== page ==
“Shein recently opened a marketplace for U.S. customers, creating a channel for independent merchants to sell products through its site. Thousands of Amazon sellers have joined the new platform, including dozens that are based in the U.S., according to research firm Marketplace Pulse.”
“Customers have been attracted to Temu and Shein for bargains. While items may take a week or longer to arrive, the companies can sell items cheaply primarily because they don’t have large inventory stored in U.S. warehouses, eliminating costs that Amazon and U.S. sellers have. They ship many products directly from China based on consumer demand instead of having large inventory sitting in warehouses in advance.” READ MORE
Amazon has decided to scrap a planned 2-percent fee on merchants that don’t use its shipping services: “The abrupt reversal suggests the company is being more cautious about how much money it tries to extract from online sellers amid an escalating antitrust investigation. Amazon announced the 2-percent fee on merchants in August, and it was set to take effect on Oct. 1. The levy was interpreted by Amazon merchants and consultants as a brazen move since the US government is poised to file an antitrust lawsuit against the e-commerce giant. The federal case is expected to focus in part on Amazon’s alleged efforts to coerce merchants into using its logistics services.”
“‘The 2-percent seller-fulfilled Prime fee was intended to cover our costs, but after careful consideration we’ve made the decision not to implement this program fee to ensure seller sentiment related to the fee does not impact program participation,’ an Amazon spokesperson said in an emailed statement.”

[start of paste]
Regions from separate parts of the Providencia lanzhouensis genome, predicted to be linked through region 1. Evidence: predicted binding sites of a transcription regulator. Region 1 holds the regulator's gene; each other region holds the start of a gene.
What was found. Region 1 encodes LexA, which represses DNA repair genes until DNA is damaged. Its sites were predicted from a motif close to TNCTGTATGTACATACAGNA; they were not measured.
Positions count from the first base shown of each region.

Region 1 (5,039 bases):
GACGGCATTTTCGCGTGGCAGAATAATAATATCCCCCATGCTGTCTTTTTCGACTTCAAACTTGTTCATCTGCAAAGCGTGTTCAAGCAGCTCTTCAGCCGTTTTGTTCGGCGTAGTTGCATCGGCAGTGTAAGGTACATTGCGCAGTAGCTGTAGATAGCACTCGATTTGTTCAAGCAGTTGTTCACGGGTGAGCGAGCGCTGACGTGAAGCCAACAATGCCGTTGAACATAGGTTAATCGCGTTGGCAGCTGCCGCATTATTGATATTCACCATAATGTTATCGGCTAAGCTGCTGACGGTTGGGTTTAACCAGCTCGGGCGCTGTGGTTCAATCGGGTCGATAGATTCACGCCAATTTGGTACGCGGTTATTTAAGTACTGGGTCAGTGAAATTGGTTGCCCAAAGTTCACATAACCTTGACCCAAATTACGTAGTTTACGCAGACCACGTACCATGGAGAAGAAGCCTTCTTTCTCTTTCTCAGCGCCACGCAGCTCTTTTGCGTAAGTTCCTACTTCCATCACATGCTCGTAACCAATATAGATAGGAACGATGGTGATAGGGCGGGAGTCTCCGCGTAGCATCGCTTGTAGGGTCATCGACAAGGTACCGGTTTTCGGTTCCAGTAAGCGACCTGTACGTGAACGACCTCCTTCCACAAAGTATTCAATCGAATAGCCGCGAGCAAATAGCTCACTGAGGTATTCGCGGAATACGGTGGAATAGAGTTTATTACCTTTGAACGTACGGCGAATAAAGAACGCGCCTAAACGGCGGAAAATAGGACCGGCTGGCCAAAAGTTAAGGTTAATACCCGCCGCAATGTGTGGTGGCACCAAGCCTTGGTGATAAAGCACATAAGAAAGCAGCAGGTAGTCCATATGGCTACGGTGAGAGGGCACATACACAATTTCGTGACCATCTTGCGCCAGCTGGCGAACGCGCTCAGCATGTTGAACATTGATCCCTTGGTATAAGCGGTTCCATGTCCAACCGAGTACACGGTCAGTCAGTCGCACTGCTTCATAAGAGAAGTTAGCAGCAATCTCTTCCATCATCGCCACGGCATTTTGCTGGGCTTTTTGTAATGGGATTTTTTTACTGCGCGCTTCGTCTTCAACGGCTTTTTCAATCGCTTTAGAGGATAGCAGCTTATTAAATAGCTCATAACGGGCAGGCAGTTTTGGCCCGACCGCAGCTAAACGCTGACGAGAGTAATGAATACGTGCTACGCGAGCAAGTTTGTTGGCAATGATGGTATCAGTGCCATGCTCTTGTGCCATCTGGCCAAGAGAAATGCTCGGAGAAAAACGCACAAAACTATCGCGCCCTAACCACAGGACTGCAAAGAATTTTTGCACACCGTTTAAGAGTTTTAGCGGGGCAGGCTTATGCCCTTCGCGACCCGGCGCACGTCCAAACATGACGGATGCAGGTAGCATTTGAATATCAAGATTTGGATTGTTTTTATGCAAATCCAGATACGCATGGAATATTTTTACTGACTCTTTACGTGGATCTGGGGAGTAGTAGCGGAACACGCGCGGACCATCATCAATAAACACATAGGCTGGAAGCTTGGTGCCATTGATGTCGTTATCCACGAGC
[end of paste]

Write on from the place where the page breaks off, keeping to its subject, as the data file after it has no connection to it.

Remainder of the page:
“The fee would have applied to thousands of third-party merchants who ship products via Amazon’s Seller Fulfilled Prime program, which guarantees speedy delivery even though the company isn’t handling shipping itself. The levy would have been added to the commission — usually 15 percent — that merchants already pay Amazon to sell products on the popular web store.” READ MORE
If you’re trying to get an SBA loan, the government shutdown could be a problem:
Home-cleaning videos are changing how the industry does business: “Cleaning evangelists have long drawn fans—think of Marie Kondo, the author of bestseller ‘The Life-Changing Magic of Tidying Up.’ But the pandemic, during which many at home took more interest in spiffing up their living spaces, helped vault cleaning from the mundane to the celebrated. TikTok says its ‘Cleantok’ hashtag has amassed some-84 billion views—more than any other on the platform.”
“Among top crowd-pleasers on TikTok are ‘Sunday resets,’ showing people vacuuming and cleaning their entire homes, as well as closet-organizing clips, particularly ones showing a messy before and a pristine after. Hacks are another big draw: such as scrubbing a couch with a cloth-wrapped saucepan lid, using dryer sheets to clean baseboards, and spraying shaving cream to remove makeup stains.”